By Laurie Petersen
Don’t let the cupcakes fool you.
The founders’ stated mission: “to provide an ecosystem of support for ladies making big waves in the N.J. technosphere.”
In a video interview posted here, founders Christine Curatolo of Princeton, a product manager also developing an online marketplace for mothers, and Sarah Himmelbaum of Hoboken, creator of mommies247.com, said the group was needed because the tech meetups they often attend are male-dominated.
NJ Tech Meetup founder Aaron Price introduced the pair a few weeks ago, and they have been inseparable since. (Price showed up to toast the launch.)
Curatolo and Himmelbaum expected their first meetup to consist of five women at a table eating tapas. Within 12 days, 94 women had registered, and the group relocated from a restaurant to the business center.
The women at the gathering came from as far away as Point Pleasant and included entrepreneur Jenny Chou, who runs muchness.com, a sort of Kayak.com for flash sale websites, and fashion designer Tammy Duffy. Crossing the Hudson to show her support was Jennifer Shaw, a senior data analyst at comScore and founder of the year-old NYTech Women, which is 980-plus members strong.
Many in attendance also belong to NJ Tech Meetup, whose membership has grown to more than 2,600 since its inception at Trinity Restaurant, Bar and Lounge (Hoboken) in April 2010. The NYTG group drew from a broad range of skill sets.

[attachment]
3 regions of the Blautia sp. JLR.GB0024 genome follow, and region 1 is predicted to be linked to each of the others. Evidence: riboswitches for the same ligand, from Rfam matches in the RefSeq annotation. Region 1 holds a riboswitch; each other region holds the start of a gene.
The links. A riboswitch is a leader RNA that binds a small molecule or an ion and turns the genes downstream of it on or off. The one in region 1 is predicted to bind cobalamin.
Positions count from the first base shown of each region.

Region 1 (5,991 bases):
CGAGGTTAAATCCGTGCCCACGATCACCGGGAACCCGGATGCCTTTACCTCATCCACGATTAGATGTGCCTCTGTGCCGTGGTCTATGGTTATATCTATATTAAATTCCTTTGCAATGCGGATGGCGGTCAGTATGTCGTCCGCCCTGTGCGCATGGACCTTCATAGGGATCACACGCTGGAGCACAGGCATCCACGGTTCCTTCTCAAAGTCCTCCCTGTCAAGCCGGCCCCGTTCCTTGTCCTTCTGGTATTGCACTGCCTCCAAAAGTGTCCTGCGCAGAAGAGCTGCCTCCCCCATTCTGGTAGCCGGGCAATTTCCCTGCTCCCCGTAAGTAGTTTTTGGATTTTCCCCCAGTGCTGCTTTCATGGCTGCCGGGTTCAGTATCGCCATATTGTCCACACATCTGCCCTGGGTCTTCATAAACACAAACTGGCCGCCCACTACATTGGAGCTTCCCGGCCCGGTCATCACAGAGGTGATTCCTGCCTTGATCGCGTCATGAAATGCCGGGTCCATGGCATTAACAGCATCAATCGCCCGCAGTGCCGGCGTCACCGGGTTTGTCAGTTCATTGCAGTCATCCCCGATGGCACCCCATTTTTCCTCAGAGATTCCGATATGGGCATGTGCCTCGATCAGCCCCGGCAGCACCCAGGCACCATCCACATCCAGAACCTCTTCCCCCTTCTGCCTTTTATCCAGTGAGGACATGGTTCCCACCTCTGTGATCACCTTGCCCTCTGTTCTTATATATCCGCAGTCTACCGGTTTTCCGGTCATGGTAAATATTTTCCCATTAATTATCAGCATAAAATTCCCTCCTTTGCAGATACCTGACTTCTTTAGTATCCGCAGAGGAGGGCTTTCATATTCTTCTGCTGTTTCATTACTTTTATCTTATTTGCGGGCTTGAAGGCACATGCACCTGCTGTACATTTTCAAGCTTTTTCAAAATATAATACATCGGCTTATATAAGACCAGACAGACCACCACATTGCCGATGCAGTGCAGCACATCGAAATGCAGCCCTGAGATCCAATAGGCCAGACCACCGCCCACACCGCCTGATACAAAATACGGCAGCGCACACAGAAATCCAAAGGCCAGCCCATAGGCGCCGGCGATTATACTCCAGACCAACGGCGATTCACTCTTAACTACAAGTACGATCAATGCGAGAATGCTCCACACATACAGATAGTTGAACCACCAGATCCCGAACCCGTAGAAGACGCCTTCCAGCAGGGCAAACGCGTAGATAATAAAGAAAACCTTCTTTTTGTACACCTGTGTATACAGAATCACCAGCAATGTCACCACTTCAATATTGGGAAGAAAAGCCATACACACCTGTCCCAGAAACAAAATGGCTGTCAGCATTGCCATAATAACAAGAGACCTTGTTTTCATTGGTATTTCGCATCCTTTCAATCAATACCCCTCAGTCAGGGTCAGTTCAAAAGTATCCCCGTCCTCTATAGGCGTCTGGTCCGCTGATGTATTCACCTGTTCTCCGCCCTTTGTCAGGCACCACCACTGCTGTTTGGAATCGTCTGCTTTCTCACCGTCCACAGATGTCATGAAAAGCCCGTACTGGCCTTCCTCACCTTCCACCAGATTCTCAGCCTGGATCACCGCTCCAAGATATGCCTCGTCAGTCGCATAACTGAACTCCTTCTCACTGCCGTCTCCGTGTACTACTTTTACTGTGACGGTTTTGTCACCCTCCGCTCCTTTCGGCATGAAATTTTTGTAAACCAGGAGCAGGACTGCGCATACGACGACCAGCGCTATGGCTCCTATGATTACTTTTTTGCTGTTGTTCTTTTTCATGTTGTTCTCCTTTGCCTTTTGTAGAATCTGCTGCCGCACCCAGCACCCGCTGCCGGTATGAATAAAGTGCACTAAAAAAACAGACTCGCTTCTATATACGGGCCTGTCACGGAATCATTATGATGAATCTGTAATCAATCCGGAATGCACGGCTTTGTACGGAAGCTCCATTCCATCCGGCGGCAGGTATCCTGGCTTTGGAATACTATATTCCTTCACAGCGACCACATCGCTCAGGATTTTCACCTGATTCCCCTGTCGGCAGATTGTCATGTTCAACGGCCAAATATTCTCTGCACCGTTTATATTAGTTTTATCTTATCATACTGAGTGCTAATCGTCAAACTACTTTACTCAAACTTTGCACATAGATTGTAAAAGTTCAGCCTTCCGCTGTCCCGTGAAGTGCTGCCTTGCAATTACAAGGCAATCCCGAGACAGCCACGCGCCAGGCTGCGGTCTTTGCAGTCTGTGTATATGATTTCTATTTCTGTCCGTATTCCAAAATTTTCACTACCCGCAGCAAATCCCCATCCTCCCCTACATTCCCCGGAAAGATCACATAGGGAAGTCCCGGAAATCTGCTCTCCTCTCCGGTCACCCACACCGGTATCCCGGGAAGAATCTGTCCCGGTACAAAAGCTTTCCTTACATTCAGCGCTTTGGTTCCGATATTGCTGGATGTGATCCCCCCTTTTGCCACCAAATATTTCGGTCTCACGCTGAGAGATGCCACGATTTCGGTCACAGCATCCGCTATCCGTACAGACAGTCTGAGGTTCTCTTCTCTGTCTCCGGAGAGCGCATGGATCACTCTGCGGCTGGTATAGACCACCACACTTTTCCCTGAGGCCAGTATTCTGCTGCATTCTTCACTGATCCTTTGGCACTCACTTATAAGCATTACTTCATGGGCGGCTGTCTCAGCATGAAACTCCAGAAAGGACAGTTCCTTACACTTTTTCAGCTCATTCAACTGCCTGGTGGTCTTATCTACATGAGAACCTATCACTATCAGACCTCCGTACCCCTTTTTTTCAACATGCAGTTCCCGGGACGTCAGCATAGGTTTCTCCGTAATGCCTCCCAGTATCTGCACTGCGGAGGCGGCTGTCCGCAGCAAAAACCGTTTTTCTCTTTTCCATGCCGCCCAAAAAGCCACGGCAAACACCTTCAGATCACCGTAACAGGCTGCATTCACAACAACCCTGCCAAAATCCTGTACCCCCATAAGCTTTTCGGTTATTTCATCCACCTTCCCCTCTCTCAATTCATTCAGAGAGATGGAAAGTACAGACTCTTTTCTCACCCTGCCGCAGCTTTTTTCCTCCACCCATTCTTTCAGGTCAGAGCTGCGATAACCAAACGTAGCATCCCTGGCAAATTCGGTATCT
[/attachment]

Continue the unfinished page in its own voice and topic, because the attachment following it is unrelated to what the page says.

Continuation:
Marisa Brown, a project manager with mobile technology firm Usablenet, said she had joined the male-dominated NJ Tech Meetup but has never attended a meeting. The all-woman setting of NJTG appeals to her as a less intimidating way to ease into the local tech scene.
A large project that NYTG has taken on is coordinating and directing the tech companies interested in supporting the proposed SparkLab in the city-owned building, currently unoccupied, in Hoboken’s Sinatra Park.
[NJTechWeekly.com covered the idea for the SparkLab here when Hoboken Mayor Dawn Zimmer announced it at the NJSpark Summit in Hoboken September 13, 2012. At that time she described the center as a technology community center, both an indoor and outdoor place, where entrepreneurs can work and where families can come for tech programming of interest to them.]
Laurie Petersen is a Hoboken-based reporter and editor who teaches, coaches and consults on digital media. Follow her @lauriepete